Joy Division were very unique and masters in their genre, hell they invented the genre.

    Ian Curtis was extremely talented even though he veered towards the darker side of life...

    I always associate Ian Curtis and Elizabeth Fraser from the Cocteau Twins, both were capable of creating very powerfull ambiances...

    1. johndrake7

      Re: Atmosphere

      Huge fan of Ian Curtis' lyrics: dark, brilliant, and discerning/discernable.

      Slightly huger fan of Elizabeth Fraser: opaque lyrics/imagery, blurred/imagined vocabulary, and soaring vox. Plus one for the mention.

      Hard to imagine a book transcribing her lyrics ever happening ... but what a glorious thing a legitimate and annotated compilation of them would be!

      If you haven't already, track down and listen to the Jeff Buckley/Elizabeth Fraser collaboration "All Flowers in Time", makes you wonder what an Ian/Liz joint would have been like.

      1. Owen

        Re: Atmosphere

        IMHO the best rendition of "Love will Tear Us Apart" was at the Oysterband 25th Concert with June Tabor, repeated on the "Big Session vol 1". and also on "Ragged Kingdom". The former is more "Peel" if you know what I mean.

  7. SineWave242

    Russell Brand is just a bit ahead of the social turmoil. It happens a lot. Marx was criticised a lot in his time. I'm not speaking as a RB fan, as I'm not, but I find him a really good speaker to implant the new ideas in people's minds of a society of equality and tolerance as opposed to this competitive and war waging based society we now have. Why would anyone be against stopping wars and poverty? Are you mad? Words can speak far more than any gun or violence. That's how this utterly lost society has been built, after all, and we just have a thing for great words, although they are usually deceitful. I'm alright with Russell Brand for as long as his words jive with mine.

    1. Chris Miller

      A lot of people at the time thought Marx had found the answer. Today we've had experience of various attempts to implement his ideas - all have ended badly, most of them catastrophically badly. So anyone who still thinks Marxism is the answer hasn't really grasped the question.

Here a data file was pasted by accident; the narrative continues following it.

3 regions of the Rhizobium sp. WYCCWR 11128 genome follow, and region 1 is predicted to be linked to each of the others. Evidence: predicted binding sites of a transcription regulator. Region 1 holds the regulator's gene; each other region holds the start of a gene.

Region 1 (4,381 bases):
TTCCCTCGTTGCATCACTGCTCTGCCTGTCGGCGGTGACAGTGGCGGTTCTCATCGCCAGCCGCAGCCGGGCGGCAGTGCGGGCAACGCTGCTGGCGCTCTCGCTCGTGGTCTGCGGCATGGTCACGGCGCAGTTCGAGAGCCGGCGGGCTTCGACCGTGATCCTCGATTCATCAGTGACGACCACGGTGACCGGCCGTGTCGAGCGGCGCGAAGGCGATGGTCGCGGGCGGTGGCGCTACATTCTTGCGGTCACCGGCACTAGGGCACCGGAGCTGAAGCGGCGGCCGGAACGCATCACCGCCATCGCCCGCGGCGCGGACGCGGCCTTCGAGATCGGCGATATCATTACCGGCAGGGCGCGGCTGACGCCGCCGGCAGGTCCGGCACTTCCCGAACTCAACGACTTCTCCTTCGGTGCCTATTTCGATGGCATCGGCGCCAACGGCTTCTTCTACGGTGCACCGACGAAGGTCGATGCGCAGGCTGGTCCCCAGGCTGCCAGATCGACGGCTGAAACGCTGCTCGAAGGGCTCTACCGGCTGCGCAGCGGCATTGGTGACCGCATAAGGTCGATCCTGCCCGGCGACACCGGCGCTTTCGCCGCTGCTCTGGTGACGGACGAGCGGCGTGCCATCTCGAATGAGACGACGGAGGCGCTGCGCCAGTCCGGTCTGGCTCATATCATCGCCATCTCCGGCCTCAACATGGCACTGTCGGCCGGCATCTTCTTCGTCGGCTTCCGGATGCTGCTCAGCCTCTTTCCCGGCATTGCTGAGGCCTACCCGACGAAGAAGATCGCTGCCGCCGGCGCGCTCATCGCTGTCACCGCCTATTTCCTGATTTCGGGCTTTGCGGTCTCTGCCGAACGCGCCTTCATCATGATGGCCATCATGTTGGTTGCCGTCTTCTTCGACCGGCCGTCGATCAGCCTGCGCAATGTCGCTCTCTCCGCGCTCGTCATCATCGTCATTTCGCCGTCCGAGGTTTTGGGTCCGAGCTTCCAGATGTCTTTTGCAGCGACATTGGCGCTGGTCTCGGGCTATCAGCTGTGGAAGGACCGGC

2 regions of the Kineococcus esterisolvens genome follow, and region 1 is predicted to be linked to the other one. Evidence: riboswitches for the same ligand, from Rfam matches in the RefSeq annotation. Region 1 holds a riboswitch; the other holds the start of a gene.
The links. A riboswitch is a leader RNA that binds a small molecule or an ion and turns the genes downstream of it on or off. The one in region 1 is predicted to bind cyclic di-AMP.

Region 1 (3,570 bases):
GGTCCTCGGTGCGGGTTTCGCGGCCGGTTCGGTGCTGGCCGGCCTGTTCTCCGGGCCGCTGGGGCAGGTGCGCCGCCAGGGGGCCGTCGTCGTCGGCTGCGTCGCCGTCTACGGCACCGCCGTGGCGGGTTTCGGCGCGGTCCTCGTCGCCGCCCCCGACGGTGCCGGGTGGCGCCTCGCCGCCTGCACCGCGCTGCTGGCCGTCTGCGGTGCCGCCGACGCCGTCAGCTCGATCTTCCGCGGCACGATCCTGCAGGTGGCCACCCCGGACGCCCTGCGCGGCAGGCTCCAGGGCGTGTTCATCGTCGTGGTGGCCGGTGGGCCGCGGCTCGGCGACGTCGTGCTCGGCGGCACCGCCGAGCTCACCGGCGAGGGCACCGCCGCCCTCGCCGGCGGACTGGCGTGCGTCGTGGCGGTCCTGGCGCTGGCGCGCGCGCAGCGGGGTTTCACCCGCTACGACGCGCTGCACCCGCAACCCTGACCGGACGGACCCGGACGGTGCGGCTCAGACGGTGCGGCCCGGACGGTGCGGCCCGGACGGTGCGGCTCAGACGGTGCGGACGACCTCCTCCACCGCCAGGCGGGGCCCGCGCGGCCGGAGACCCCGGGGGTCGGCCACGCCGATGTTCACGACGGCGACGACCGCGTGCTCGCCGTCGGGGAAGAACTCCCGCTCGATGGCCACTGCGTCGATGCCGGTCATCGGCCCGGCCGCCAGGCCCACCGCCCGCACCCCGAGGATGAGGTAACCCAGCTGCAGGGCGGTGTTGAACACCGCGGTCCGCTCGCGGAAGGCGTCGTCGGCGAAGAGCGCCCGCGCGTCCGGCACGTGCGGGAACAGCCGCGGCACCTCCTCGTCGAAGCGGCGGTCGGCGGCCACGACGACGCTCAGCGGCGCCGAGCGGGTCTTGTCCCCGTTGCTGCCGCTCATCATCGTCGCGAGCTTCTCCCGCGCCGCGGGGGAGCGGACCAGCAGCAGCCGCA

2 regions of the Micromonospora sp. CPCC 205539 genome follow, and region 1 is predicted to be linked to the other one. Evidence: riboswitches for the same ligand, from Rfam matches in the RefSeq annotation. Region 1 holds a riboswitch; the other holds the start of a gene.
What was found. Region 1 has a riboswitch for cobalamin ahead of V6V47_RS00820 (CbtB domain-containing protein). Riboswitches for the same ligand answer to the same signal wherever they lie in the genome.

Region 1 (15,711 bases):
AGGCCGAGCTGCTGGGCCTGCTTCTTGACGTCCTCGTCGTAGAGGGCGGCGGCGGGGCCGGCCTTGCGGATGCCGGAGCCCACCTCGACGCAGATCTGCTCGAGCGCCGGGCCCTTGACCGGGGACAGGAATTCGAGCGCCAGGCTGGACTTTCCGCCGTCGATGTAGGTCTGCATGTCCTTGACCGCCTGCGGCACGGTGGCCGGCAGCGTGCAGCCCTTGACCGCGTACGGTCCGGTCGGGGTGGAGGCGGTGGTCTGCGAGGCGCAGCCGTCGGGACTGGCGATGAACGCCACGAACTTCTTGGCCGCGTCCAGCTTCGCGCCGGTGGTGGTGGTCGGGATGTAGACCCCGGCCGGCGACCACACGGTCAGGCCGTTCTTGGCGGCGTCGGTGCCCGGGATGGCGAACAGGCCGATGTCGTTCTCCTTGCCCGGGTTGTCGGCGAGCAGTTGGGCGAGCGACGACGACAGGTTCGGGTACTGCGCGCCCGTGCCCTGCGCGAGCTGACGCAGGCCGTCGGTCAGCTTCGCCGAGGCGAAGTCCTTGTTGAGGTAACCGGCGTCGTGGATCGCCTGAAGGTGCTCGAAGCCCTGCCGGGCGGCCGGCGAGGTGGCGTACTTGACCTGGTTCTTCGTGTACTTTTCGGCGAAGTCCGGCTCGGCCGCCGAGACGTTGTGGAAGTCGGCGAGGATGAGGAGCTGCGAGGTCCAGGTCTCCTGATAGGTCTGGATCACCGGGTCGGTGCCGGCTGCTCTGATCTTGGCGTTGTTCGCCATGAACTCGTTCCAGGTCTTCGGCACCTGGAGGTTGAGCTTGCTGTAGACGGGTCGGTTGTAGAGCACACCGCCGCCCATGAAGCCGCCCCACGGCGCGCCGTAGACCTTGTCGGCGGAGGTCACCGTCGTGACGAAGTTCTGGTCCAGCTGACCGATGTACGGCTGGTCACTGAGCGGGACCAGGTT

And just because some famous people were criticised initially and later proved to be correct doesn't mean that anyone who is criticised today must be right - most of them won't be, and are simply being criticised because they're spouting rubbish. As Carl Sagan put it:

      The fact that some geniuses were laughed at does not imply that all who are laughed at are geniuses. They laughed at Columbus, they laughed at Fulton*, they laughed at the Wright brothers. But they also laughed at Bozo the Clown.

      * Robert Fulton - designer of the first practical steamboat and submarine

  8. werdsmith Silver badge

    Independent Thought

    There is so much bigoted, dogmatic and canonical junk being followed sheep fashion that I welcome any attempt to think differently. Regardless of whether it has any merit, it does indicate a human rather than a semi-automaton.

    1. Anonymous Coward
      Anonymous Coward

      Re: Independent Thought

      It's the easy buck. Why try to work hard and earn some cash when you can act like a rich eccentric, and hope to win the easy "rich eccentric" pound/dollar.

      A bit like the Nigerian and similar scam emails. Set the bar really low, and you hit that untapped market no one else is stupid enough to aim for. :P

    2. Anonymous Coward
      Anonymous Coward

      Re: Independent Thought

      I think there may be too many Free Thinkers here to give any time to his ideas, they're busy freely thinking what they're told to think about by mainstream media.

      Unless one can hear something someone says without instantly shutting them off because they're not the person one wants them to be, sorry, but the process of dumbing down has truly set in.... And this is what we're being conditioned to do; Look at a person's image and if it's not what you've been told is acceptable, don't think about anything they say.

  9. This post has been deleted by its author

  10. codejunky Silver badge
    Thumb Up

    Thumb up

    Only just started reading this article and I already have to give a thumbs up to-

    "There are few individuals who can polarise opinion like Russell Brand. My landlady wants to shag him to death, whereas I yearn to see him star in an ISIS snuff video."

  11. Spleen

    If Ian Curtis was such a great poet he'd've known that "move" doesn't rhyme with "love".

  12. Anonymous Coward
    Anonymous Coward

    Blurb line of the year?

    Read this book - you'll think the author is 'a bit less of an arsehole' than you did before. That could happen, too